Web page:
The Pope is the most revered figure in the Catholic world, infallible to his followers and, in their eyes, the representative of God on earth. In a 2006 speech, Pope Benedict XVI quoted the 14th-century Byzantine emperor Manuel II Paleologus in his statements attributing the spread of Islam to violence and jihad. The emperor’s statements were made within the political context of his relations with the emerging Ottoman dynasty. They reflect an ignorance of Islam and Islamic history and are not worthy of any credibility. Yet, the Pope chose to quote them.
The Pope and his speech writers should be better educated when making reference to other religions. They would have been more properly informed if they had read, for example, “The Spread of Islam in the World: A History of Peaceful Preaching,” written by none other than the 19th century historian, Professor Thomas Arnold.
The best and most direct evidence for the way Islam was propagated are the words of Prophet Muhammad himself. In 628 CE he sent a charter of freedom to of St. Catherine’s Monastery at the foot of Mt. Sinai, during a time in history when no one was talking about freedom of religion, cultural pluralism and tolerance, or protection of human life. Prophet Muhammad wrote to the monks the following:
This is a message from Muhammad bin Abdullah, as a covenant to those who adopt Christianity, near and far, we are with them. Verily, the servants, the helpers, my followers, and I defend them, because Christians are my citizens; and by Allah! I hold out against anything that displeases them. No compulsion is to be on them. Neither are their judges to be removed from their jobs nor their monks from their monasteries. No one is to destroy a house of their religion, to damage it, or to carry anything from it to the Muslims’ houses. Should anyone take any of these, he would spoil God’s covenant and disobey His Prophet. Verily, they [the Christians] are my allies and have my secure charter against all that they hate. No one is to force them to travel or to oblige them to fight. The Muslims are to fight for them. If a female Christian is married to a Muslim, it is not to take place without her approval. She is not to be prevented from visiting her church to pray. Their churches are to be respected. They are neither to be prevented from repairing them nor the sacredness of their covenants. No one of the nation [Muslims] is to disobey the covenant till the Last Day [end of the world].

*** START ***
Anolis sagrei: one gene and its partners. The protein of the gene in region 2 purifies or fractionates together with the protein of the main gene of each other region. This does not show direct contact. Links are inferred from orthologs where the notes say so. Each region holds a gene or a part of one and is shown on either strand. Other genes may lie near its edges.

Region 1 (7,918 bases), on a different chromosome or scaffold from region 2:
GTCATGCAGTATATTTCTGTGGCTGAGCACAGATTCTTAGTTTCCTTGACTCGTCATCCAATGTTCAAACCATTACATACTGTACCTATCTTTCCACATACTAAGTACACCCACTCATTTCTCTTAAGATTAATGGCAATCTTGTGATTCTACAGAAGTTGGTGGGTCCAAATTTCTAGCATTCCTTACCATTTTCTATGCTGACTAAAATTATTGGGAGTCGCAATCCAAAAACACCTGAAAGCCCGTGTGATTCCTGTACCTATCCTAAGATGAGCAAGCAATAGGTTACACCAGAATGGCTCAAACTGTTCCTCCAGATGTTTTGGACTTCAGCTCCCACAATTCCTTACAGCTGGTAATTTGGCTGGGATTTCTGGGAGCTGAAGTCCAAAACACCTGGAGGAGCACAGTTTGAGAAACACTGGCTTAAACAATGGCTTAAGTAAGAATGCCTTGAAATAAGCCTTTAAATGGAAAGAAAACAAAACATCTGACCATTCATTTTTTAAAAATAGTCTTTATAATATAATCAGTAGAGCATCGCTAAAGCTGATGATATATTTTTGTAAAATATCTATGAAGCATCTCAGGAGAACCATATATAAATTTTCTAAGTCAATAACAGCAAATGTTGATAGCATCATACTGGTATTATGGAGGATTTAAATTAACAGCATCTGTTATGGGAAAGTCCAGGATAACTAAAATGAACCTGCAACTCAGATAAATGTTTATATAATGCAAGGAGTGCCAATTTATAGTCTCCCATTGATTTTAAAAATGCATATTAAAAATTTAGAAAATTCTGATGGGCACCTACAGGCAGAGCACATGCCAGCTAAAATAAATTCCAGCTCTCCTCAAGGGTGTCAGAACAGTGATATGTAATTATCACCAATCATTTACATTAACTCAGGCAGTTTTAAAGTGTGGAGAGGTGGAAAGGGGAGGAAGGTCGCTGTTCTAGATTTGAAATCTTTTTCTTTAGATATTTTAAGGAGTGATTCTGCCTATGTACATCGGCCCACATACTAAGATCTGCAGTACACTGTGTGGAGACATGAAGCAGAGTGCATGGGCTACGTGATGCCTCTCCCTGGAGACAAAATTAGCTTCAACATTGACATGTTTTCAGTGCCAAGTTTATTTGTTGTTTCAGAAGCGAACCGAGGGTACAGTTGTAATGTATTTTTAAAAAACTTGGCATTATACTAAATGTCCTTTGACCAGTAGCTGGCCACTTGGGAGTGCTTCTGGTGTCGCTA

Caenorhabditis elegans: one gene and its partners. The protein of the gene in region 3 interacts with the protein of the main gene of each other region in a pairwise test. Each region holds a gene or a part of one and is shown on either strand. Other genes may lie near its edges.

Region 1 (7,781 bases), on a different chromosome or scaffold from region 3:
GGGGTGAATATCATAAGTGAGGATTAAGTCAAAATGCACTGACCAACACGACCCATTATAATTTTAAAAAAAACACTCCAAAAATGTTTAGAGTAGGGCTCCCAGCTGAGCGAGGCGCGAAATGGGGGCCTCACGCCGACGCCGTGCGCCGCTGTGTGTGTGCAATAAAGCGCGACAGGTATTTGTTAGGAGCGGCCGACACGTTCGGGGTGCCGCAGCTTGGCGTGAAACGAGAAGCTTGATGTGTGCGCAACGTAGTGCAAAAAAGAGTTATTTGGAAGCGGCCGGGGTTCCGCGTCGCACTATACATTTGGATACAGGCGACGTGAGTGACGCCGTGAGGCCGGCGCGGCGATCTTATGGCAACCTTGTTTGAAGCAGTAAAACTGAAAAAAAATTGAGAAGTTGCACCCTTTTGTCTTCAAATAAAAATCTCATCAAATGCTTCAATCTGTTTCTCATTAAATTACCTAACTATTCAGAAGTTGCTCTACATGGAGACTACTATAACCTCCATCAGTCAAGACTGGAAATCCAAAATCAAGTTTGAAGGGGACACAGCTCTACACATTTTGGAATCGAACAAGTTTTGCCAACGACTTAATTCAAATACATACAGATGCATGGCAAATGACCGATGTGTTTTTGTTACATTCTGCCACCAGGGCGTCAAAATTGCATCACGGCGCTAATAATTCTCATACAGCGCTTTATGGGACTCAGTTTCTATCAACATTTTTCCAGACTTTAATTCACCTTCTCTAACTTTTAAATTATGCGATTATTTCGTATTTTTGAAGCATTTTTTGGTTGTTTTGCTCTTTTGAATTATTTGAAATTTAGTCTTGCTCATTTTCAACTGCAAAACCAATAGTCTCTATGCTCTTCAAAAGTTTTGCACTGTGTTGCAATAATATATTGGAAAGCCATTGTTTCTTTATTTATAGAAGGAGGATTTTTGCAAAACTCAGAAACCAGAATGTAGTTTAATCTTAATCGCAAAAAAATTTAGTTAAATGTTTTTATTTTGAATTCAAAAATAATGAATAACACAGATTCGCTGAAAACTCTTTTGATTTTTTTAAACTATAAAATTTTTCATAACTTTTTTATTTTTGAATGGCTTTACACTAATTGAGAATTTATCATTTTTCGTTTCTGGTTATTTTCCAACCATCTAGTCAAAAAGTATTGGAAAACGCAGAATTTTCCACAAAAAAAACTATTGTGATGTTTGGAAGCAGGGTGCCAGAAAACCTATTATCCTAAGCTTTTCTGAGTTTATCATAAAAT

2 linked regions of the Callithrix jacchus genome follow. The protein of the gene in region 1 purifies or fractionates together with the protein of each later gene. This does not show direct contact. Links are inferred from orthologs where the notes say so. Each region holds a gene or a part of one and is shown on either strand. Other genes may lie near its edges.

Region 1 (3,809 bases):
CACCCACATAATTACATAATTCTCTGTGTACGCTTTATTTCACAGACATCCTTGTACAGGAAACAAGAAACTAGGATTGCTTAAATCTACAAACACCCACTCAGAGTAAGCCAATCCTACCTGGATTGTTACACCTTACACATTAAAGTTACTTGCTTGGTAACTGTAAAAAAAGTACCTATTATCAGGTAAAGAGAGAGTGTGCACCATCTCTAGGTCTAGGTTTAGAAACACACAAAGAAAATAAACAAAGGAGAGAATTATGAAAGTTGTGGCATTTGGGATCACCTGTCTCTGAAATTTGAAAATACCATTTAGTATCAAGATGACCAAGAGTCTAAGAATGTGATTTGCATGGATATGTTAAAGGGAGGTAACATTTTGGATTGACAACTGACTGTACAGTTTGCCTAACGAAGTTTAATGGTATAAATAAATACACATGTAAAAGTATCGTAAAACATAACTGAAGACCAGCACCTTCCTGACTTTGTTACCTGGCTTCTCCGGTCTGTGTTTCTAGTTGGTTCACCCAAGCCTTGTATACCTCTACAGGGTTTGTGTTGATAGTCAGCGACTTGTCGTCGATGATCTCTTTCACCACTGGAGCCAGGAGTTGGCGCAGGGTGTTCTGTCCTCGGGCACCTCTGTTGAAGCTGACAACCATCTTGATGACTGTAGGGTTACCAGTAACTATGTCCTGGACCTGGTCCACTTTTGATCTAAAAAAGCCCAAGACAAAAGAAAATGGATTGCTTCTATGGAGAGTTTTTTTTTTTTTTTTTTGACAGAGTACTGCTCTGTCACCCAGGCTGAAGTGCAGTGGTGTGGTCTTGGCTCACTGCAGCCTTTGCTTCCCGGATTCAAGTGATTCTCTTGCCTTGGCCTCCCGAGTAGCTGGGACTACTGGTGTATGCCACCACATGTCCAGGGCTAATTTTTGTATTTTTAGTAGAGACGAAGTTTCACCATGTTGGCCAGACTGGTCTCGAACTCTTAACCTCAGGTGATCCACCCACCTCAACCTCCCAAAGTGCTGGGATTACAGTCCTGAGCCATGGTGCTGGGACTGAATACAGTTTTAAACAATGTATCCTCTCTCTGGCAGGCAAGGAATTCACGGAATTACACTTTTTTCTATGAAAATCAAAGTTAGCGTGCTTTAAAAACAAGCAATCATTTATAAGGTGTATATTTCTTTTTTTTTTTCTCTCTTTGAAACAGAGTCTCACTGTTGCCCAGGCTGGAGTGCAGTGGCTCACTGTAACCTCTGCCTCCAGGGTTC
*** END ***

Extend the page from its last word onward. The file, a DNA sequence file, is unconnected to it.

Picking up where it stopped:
Does not this letter, in precise fashion, counter the claim by the Byzantine emperor that Prophet Muhammad preached his faith with the sword? Does not the letter additionally point to the importance of religious leaders being knowledgeable about other faiths and also upholding the strictest standards of honesty and sincerity in their statements about other religions?
Saint Catherine’s Monastery
The Monastery was built in the 4th or 6th century CE, according to various sources. It is located at the foot of Mount Sinai on one of Wadi al-Sheikhs branches, and rises about 5012 feet above sea level. The Monastery was constructed by King Postilianos to be a fortress for Sinai monks. It comprises several monuments that presumably date back to Christ’s era. In addition, the monastery houses a large library that is south of the church. The library consists of three adjacent rooms and houses about 6000 ancient historical, geographical, and philosophic manuscripts, written in Greek, Syriac and Arabic. The church manuscripts are written in many different languages. Most of the Christian heritage manuscripts are written in Arabic, especially the copies of the bible, including the Old Testament and the New Testament.
A new museum has been recently inaugurated inside Saint Catherine’s Monastery with help from American experts from the Metropolitan Museum in New York. The new museum houses important collections of rare books and volumes written in Greek, Coptic, Syriac, Latin, and Arabic which date back to the first seven centuries CE. Al-O’hda al-Muhamadeias is one of the most significant acquisitions in the Monastery. This is the document on protecting Egypt’s Christians, signed by Prophet Muhammad (pbuh). This document dates back to the year 2 A.H.
Fortunately, all these treasures have been kept and well-preserved in the dry weather in the heart of the Sinai desert for long centuries. Thus, they are still in good condition. Al-O’hda al-Muhamadeias, the charter of freedom sent to the monks so many centuries ago, stands as testimony to the ways by which the Prophet of Islam spread the religion. The existence to this day of St. Catherine’s Monastery in Egypt, itself, also speaks to the historical fact that Islam was no pretext for religious compulsion or societal destruction. Contrary to being “spread by the sword,” Islam was disseminated by the strength, clarity, and transcendence of its message — a universal message speaking to the sanctity of life, freedom of conscience and religious choice, and salvation through surrender to God. That surrender propagates not violence, not coercion, not conflict, but a manner of living founded on and committed to peace.